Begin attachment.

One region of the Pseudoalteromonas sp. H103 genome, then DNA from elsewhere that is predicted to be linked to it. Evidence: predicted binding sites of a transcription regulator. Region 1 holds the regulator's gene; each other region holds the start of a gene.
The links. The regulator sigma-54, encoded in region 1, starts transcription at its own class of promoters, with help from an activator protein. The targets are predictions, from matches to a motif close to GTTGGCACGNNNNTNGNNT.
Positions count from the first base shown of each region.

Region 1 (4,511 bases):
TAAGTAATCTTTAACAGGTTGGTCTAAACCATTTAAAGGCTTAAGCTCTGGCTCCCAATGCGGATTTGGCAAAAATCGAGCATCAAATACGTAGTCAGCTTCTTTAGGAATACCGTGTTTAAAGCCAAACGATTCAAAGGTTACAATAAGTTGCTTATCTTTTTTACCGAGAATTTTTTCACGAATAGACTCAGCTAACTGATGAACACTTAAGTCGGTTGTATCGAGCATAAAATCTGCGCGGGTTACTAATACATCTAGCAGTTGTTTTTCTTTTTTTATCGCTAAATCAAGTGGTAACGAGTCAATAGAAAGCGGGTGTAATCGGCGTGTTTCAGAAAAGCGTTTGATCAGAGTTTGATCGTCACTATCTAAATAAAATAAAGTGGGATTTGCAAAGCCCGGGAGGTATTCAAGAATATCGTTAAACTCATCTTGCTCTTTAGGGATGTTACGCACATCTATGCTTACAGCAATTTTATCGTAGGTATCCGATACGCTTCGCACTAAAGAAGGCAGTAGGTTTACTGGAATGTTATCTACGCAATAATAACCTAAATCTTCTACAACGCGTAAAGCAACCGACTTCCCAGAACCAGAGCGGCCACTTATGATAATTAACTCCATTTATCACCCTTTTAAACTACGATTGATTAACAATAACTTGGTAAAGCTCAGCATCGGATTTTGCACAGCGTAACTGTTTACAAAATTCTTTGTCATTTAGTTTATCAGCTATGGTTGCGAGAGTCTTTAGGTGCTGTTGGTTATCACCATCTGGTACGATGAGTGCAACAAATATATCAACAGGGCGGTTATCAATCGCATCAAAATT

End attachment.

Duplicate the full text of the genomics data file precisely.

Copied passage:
One region of the Pseudoalteromonas sp. H103 genome, then DNA from elsewhere that is predicted to be linked to it. Evidence: predicted binding sites of a transcription regulator. Region 1 holds the regulator's gene; each other region holds the start of a gene.
The links. The regulator sigma-54, encoded in region 1, starts transcription at its own class of promoters, with help from an activator protein. The targets are predictions, from matches to a motif close to GTTGGCACGNNNNTNGNNT.
Positions count from the first base shown of each region.

Region 1 (4,511 bases):
TAAGTAATCTTTAACAGGTTGGTCTAAACCATTTAAAGGCTTAAGCTCTGGCTCCCAATGCGGATTTGGCAAAAATCGAGCATCAAATACGTAGTCAGCTTCTTTAGGAATACCGTGTTTAAAGCCAAACGATTCAAAGGTTACAATAAGTTGCTTATCTTTTTTACCGAGAATTTTTTCACGAATAGACTCAGCTAACTGATGAACACTTAAGTCGGTTGTATCGAGCATAAAATCTGCGCGGGTTACTAATACATCTAGCAGTTGTTTTTCTTTTTTTATCGCTAAATCAAGTGGTAACGAGTCAATAGAAAGCGGGTGTAATCGGCGTGTTTCAGAAAAGCGTTTGATCAGAGTTTGATCGTCACTATCTAAATAAAATAAAGTGGGATTTGCAAAGCCCGGGAGGTATTCAAGAATATCGTTAAACTCATCTTGCTCTTTAGGGATGTTACGCACATCTATGCTTACAGCAATTTTATCGTAGGTATCCGATACGCTTCGCACTAAAGAAGGCAGTAGGTTTACTGGAATGTTATCTACGCAATAATAACCTAAATCTTCTACAACGCGTAAAGCAACCGACTTCCCAGAACCAGAGCGGCCACTTATGATAATTAACTCCATTTATCACCCTTTTAAACTACGATTGATTAACAATAACTTGGTAAAGCTCAGCATCGGATTTTGCACAGCGTAACTGTTTACAAAATTCTTTGTCATTTAGTTTATCAGCTATGGTTGCGAGAGTCTTTAGGTGCTGTTGGTTATCACCATCTGGTACGATGAGTGCAACAAATATATCAACAGGGCGGTTATCAATCGCATCAAAATT